Wash yourselves; make yourselves clean;
remove the evil of your deeds from before my eyes;
cease to do evil,
learn to do good;
bring justice to the fatherless,
plead the widow’s cause (Isaiah 1:16-17).
“Extreme poverty” is a moniker oft-used to describe a level of living for human beings that far exceeds the poverty experienced in most Western nations. In a slum, we see tin, corrugated roofs attached to mud and stick homes, occupied by the lame, diseased, addicted, abused, trafficked, and enslaved. There is violence, abandonment, young widows and little orphans without number. The elderly squat in a miserable existence, waiting for their inevitable doom. Was kann Mann tun? (German for, What can a man do?) We say this with our hands in the air, looking to the heavens. I’ve experienced this melancholy sadness, having been in a slum area in Addis Ababa, Ethiopia a number of times.
The overwhelming experience of being in a slum causes us to wonder: Are we fighting a losing battle when we “fight poverty”? Why are some nations poor, while others are wealthy? Who are the poor? How should poverty even be defined? Or, is it like pornography: it’s difficult to define, but you know it when you see it? These are all crucial questions. This post is simple enough, as it will address the reason(s) why Christians are to help the poor.
The Christian view of helping the poor is more than just giving people medicine, or training them in engineering, or fostering relationships with government officials e.g. “spreading democracy.” The gospel renews people and gives them hope in a God who is sovereign, loving, and good, and has power over disease and evil. 1
But how does all of this eliminate poverty? Surely, someone would argue, a set of religious beliefs, while giving people hope for the “next life” are abstract ideas that have no real bearing on the here and now. But the Christian hope is not for the “hereafter” where we “fly away to heaven.” No, the Christian hope is rooted in Christ’s prayer he taught his disciples to pray: “thy will be done, on earth as it is in heaven,” (Matthew 6:9-10). The Christian view is that, given the goodness and blessings of the gospel, we can have hope for this life, as well as the next. To wit, the gospel teaches government officials to treat people with fairness and justice. The gospel teaches husbands to love their wives and be faithful to them, and to treat their children with tenderness. The gospel teaches us to say “No” to ungodly and destructive additions. The gospel changes lives to let people know they must give an account of their lives to the Lord, and it changes them by the healing presence of the Father, who fills the heart with love.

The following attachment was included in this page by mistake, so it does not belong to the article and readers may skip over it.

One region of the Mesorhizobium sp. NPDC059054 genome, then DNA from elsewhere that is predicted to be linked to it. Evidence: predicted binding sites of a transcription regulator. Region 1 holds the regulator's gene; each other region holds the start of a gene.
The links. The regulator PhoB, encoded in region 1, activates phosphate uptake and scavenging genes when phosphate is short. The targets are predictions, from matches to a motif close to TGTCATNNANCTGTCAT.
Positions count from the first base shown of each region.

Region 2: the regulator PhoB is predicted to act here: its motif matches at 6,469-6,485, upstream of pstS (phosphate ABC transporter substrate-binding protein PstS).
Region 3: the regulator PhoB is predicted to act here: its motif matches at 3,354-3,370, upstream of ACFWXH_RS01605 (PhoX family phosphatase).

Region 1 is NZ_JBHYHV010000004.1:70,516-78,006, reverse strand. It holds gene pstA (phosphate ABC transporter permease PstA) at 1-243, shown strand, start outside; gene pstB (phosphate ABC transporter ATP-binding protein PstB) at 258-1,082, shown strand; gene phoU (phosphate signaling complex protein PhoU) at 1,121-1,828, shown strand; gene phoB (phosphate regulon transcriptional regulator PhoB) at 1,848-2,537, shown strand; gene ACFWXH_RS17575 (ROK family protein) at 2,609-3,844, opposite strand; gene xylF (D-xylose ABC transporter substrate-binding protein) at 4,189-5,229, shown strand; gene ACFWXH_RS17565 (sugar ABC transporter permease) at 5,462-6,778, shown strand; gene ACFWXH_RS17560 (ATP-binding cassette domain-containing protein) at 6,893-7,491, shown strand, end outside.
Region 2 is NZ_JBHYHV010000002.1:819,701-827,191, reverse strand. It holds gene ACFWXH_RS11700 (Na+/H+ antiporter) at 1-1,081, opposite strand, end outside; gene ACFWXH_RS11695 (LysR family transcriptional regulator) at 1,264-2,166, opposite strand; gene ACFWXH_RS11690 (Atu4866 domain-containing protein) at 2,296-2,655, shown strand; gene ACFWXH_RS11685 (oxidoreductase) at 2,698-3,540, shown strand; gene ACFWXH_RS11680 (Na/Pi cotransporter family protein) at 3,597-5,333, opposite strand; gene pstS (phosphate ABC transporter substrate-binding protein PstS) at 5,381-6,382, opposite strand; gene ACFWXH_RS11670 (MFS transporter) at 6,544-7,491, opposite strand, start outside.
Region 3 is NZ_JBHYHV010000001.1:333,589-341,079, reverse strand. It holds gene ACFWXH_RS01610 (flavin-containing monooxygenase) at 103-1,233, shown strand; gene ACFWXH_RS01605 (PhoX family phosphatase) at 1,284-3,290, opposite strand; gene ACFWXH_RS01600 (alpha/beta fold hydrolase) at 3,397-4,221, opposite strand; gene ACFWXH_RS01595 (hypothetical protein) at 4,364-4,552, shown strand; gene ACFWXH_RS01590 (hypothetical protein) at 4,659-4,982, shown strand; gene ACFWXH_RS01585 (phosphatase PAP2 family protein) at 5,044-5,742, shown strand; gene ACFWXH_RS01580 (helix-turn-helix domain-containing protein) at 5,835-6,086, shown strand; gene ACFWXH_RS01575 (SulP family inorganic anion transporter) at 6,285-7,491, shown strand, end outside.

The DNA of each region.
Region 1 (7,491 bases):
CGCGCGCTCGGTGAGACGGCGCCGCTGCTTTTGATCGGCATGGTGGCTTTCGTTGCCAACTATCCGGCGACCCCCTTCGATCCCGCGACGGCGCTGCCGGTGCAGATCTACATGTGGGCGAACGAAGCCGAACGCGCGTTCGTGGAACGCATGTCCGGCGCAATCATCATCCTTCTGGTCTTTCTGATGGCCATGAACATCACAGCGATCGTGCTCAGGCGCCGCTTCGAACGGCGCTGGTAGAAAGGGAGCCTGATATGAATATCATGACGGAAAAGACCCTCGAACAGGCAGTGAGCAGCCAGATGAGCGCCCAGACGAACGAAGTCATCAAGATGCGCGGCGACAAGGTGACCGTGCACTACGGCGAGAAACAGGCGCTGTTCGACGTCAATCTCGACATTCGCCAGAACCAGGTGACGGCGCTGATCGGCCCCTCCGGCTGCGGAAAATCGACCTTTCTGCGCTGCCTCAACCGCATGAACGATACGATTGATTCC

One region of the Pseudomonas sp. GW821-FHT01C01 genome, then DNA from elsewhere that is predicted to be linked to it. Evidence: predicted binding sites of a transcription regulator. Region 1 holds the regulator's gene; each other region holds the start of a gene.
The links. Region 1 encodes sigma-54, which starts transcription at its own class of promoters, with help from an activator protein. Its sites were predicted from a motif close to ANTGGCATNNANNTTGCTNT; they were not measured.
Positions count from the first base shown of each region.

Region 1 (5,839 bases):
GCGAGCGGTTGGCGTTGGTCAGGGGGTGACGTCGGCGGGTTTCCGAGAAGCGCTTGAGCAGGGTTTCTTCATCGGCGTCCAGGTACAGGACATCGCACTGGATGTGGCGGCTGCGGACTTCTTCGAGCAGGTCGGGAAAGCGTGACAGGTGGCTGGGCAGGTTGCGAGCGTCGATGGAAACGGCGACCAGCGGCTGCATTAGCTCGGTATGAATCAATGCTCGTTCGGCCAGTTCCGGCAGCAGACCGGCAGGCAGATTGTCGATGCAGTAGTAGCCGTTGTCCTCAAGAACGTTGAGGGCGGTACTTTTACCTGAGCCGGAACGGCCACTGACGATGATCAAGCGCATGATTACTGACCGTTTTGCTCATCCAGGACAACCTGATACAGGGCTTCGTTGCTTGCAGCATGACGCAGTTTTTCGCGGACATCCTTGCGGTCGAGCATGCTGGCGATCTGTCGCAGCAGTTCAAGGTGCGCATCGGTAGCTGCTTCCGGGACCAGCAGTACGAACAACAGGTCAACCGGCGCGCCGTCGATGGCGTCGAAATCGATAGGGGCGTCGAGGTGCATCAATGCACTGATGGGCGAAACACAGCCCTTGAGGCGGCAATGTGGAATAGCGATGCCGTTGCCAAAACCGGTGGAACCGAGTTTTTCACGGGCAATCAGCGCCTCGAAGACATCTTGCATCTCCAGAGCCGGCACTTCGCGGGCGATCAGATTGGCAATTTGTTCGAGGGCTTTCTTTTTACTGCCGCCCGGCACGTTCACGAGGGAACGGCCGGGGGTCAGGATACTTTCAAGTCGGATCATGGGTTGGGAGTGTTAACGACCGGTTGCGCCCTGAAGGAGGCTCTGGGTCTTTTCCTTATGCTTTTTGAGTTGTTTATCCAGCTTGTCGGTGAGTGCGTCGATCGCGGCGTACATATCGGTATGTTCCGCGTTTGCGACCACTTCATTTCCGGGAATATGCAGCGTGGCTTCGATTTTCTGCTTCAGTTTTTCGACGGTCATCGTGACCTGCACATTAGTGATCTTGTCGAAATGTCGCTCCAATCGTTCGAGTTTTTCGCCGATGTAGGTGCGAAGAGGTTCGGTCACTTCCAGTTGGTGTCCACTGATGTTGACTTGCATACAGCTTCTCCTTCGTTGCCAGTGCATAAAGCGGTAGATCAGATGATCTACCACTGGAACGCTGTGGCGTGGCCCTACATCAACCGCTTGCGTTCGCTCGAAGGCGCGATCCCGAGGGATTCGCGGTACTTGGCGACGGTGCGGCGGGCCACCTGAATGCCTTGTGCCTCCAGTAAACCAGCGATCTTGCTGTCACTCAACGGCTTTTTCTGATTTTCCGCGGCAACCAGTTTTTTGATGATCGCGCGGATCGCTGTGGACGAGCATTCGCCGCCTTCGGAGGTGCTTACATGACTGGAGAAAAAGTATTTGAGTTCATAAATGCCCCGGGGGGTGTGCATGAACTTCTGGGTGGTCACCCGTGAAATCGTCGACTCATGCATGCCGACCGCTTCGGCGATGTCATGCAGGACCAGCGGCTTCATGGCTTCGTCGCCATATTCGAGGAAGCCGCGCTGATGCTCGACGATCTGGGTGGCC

Christian hope for the next life gives us hope now. For Jesus died and rose and we too, after we die, will rise to be with him forever when he returns to us (Romans 6:7-9). We will be with him in a “new heavens and a new earth,” (Isaiah 65:17; Isaiah 66:22; 2 Peter 3:13; Revelation 21:1). The reason why Christians help the poor then, from a theological standpoint, is because we are to proclaim the kingdom of God (or, the reign of God), which is the good news that Jesus is Lord (Romans 1:1-4; Ephesians 3:7-13), and that Jesus has come to destroy the works of the devil (1 John 3:8). Jesus is “Lord” as opposed to any other ruler, president, king, or dictator. Such news gives freedom to the oppressed, because the oppressed know that the oppressor will not always oppress.
We therefore do the aforementioned good works of compassion because we have the confidence that God is in the business of healing the nations. We are commanded to visit the widow and the orphan in their distress, and to remain unspotted from the world (James 1:27). We must also heed the warning of Jesus in Matthew 25 about not neglecting the poor. “I never knew you,” he says to those who neglected the poor. It is remarkable, then, how the atonement of Christ compels us to help the poor; for God entered our world and suffered, and so too, we are called to enter the world of the poor, suffer with them, and show them the compassion of Jesus. 2
- For a scholarly text listing numerous miraculous events from all over the world, see Craig Keener’s (Ph.D, Duke) two-volume set, “Miracles: The Credibility of the New Testament Accounts” ↵
- For an excellent documentary on global poverty, see the film, Poverty Inc. ↵